Now look, I don’t call the head coach “My coach” and I don’t pretend to be a member of the team or coaching staff. But I feel a kinship with the players and coaches of my team. And while they may not be “my” coaches or players they certainly are our coaches and our players. I am a little bit envious of them, a little in awe of them, and when the time comes I do not sit on my hands, I stand up and cheer and I wear my team’s colors with pride. When I use possessive pronouns when I cheer/root/pull for my team, then I am in my own way emotionally involved, and I am actively channeling every bit of emotion I have toward you, to lift you up, to raise you above, to empower you, the team and the players, to succeed. If you don’t think that’s valuable, then I’ll stop, but I warn you, it’s going to be difficult for me to be emotionally supportive of a team who I comment during the game: “Man those guys need to score some points,” because I lose the emotional investment I’ve made for the team. Is that the kind of detachment you want from me as a fan? If it is, then you must be the type of person who wants a cathedral-type setting at football and basketball games, where all the onlookers keep quiet and watch, discussing the play of each team.

Football ain’t tennis, and it ain’t golf. Football is football, and if you want the fans to be detached then you are willing to also say goodbye to that precious commodity known as home field advantage, because the fans, and all their incalculably supportive glee, are ON YOUR SIDE, and they want to win as bad as you do, which is exactly why they cheer for you the way they do.

In closing I’ll just say that I’m not a fair-weather fan. I don’t only support the team during the good seasons. I’m an Alabama fan, I have been since the day I was born, when Paul Bryant was alive and well and still had a few more National Championships to win. But we’ve had plenty of down years lately, and I’ve weathered them all. And after we lose a game, I don’t chastise them then, either, because I win with you and I lose with you. You are my team.

Here’s hoping we beat the hell out of Ole Miss this weekend. ROLL TIDE!!!

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Remaining undefeated teams are:

  • LSU
  • Ohio State
  • Boston College
  • Cincinatti
  • UConn
  • South Florida
  • Missouri
  • Kansas
  • Arizona State
  • Cal
  • Hawaii

Wouldn’t it be great to see an 11-2 team play (and maybe win) the National Championship? I get sick of hearing speculation that a team’s season is over when they lose. Some even use this as an argument for a playoff (which I am totally against, unless it’s done in a simple +1 format). But the fact is that a loss is just what it is, a loss, and in this age of parity in college football losses are going to come more and more frequently. In fact, if people would look at it objectively, sometimes two or even three losses can still leave a team with a chance to play for a conference title, and conference champions are a prestigious lot themselves, unless you’re in the PAC10 or are Notre Dame.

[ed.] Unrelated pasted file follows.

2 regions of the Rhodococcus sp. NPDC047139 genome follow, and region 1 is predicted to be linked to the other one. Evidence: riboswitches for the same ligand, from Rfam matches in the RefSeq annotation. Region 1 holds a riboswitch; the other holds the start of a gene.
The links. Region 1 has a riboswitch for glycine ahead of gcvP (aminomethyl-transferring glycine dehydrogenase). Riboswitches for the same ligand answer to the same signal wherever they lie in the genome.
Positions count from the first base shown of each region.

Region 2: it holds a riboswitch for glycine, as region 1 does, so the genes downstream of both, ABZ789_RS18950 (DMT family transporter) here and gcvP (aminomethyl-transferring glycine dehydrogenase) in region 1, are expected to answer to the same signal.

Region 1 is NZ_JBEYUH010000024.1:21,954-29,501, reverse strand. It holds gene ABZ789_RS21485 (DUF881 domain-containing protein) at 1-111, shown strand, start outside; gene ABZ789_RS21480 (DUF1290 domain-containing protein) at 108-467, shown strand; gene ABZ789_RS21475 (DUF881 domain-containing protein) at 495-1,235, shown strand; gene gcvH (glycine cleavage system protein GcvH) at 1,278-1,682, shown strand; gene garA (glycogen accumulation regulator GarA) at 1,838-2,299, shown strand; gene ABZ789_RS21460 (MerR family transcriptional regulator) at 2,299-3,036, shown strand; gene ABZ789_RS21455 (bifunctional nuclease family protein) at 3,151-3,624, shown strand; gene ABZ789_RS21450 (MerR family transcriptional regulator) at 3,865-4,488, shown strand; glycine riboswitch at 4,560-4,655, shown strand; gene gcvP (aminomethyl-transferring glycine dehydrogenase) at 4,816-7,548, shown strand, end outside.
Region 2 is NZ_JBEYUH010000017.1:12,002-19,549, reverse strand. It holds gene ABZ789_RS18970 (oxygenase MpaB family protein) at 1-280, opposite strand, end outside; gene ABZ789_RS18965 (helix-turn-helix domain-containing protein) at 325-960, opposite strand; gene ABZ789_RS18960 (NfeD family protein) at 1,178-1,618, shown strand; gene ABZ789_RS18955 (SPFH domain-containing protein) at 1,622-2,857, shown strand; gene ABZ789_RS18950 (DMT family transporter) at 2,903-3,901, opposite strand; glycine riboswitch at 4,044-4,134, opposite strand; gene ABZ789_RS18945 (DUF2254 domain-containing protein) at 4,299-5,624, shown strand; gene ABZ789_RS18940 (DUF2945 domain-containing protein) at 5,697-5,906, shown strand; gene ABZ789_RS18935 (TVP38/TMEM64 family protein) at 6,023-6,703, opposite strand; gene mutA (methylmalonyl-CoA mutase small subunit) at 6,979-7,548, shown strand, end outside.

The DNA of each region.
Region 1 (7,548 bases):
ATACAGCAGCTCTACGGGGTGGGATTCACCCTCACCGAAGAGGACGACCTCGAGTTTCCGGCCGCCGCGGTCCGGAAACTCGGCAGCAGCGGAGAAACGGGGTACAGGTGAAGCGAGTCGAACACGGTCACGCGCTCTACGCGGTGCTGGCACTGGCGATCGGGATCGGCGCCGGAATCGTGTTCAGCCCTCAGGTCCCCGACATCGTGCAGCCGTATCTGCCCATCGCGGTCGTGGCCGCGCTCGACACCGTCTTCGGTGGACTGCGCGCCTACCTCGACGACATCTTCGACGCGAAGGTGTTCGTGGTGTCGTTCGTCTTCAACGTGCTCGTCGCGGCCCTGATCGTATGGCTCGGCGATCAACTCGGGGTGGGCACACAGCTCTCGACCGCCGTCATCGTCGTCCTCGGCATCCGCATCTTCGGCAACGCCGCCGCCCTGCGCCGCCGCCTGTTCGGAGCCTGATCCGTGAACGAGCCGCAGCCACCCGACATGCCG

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You know what the thing about U.Meyer is? He’s not a winner. He’s a w-i-e-n-e-r. Sure, you can tell me he won the National Championship, but I can easily counter with the fact that he did it with Ron Zook’s players. There’s one thing about it: Zook, as maligned as he was by Gator Nation, had class and was in the process of building a champion. But Gator Nation doesn’t want class, they want wiener. And it’s for that reason alone that I find myself in support of Gator opponents, including last night’s bout with LSU. And I have to tell you, it was sweet to see Urban’s lips pucker like he was about to burst into tears. I haven’t seen the post-game interview yet, but I’m sure it was framed with such inventive gems as “Losing sucks.”

This is all very surprising to me, because in spite of Gator Nation’s cries during the Zook tenure to “get back to playing Florida football,” I can remember what Florida football really is. Gator Nation didn’t want to get back to Florida football, they wanted to get back to Spurrier football, because Steve Spurrier was the first rflorida-offense-dial.jpgeally successful coach the Gators ever had. And plus, I actually like Florida. I thought Zook had the team running in the right direction, despite the infamous “fireronzook.com” website that booted up practically the day of his hiring. Zook’s doing well in Illinois–good for him. How will Urban do? That’s still left to be shown, of course, but in his third season he’s enduring the first losing streak of his career (at 2), losing to Auburn and the #1 team in the nation, LSU. The thing that should really be distressful to Gator Nation, however, is the fact that Tebow is accounting for 98% of the offense. They have no running game except from the QB slot. How many running backs are going to want to play for a coach who won’t let them run?

I’m sure it’s not all that bad. Urban will benefit from the tradition Spurrier left him, the players Zook left him, and the rich recruiting pool in Florida. In that way, he might just win despite himself, but it’s going to be interesting to watch, either way.